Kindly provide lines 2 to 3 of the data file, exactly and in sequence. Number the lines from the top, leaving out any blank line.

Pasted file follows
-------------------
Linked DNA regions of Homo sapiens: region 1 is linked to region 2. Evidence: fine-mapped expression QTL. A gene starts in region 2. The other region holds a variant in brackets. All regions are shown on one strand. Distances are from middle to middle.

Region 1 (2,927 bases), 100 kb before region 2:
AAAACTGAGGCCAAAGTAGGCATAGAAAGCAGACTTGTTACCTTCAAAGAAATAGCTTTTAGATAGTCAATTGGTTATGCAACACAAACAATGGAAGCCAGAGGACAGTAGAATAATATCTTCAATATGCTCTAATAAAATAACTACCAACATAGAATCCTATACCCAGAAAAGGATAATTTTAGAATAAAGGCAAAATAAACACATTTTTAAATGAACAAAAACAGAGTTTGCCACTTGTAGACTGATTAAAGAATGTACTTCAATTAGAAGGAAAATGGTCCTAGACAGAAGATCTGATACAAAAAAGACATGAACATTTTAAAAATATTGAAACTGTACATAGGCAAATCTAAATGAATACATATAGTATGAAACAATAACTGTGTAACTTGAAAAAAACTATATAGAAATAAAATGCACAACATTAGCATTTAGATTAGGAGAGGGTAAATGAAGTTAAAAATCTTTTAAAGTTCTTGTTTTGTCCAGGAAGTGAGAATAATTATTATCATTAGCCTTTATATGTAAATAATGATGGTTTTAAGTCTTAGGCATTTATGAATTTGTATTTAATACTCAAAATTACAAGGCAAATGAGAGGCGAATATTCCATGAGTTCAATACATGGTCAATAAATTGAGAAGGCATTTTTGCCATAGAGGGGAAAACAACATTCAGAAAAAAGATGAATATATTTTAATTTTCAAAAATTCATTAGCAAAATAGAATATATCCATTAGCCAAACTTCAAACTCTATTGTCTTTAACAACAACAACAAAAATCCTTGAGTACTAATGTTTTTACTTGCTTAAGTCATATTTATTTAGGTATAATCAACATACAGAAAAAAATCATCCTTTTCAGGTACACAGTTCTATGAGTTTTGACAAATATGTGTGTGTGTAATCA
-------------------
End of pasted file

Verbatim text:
Region 1 (2,927 bases), 100 kb before region 2:
AAAACTGAGGCCAAAGTAGGCATAGAAAGCAGACTTGTTACCTTCAAAGAAATAGCTTTTAGATAGTCAATTGGTTATGCAACACAAACAATGGAAGCCAGAGGACAGTAGAATAATATCTTCAATATGCTCTAATAAAATAACTACCAACATAGAATCCTATACCCAGAAAAGGATAATTTTAGAATAAAGGCAAAATAAACACATTTTTAAATGAACAAAAACAGAGTTTGCCACTTGTAGACTGATTAAAGAATGTACTTCAATTAGAAGGAAAATGGTCCTAGACAGAAGATCTGATACAAAAAAGACATGAACATTTTAAAAATATTGAAACTGTACATAGGCAAATCTAAATGAATACATATAGTATGAAACAATAACTGTGTAACTTGAAAAAAACTATATAGAAATAAAATGCACAACATTAGCATTTAGATTAGGAGAGGGTAAATGAAGTTAAAAATCTTTTAAAGTTCTTGTTTTGTCCAGGAAGTGAGAATAATTATTATCATTAGCCTTTATATGTAAATAATGATGGTTTTAAGTCTTAGGCATTTATGAATTTGTATTTAATACTCAAAATTACAAGGCAAATGAGAGGCGAATATTCCATGAGTTCAATACATGGTCAATAAATTGAGAAGGCATTTTTGCCATAGAGGGGAAAACAACATTCAGAAAAAAGATGAATATATTTTAATTTTCAAAAATTCATTAGCAAAATAGAATATATCCATTAGCCAAACTTCAAACTCTATTGTCTTTAACAACAACAACAAAAATCCTTGAGTACTAATGTTTTTACTTGCTTAAGTCATATTTATTTAGGTATAATCAACATACAGAAAAAAATCATCCTTTTCAGGTACACAGTTCTATGAGTTTTGACAAATATGTGTGTGTGTAATCA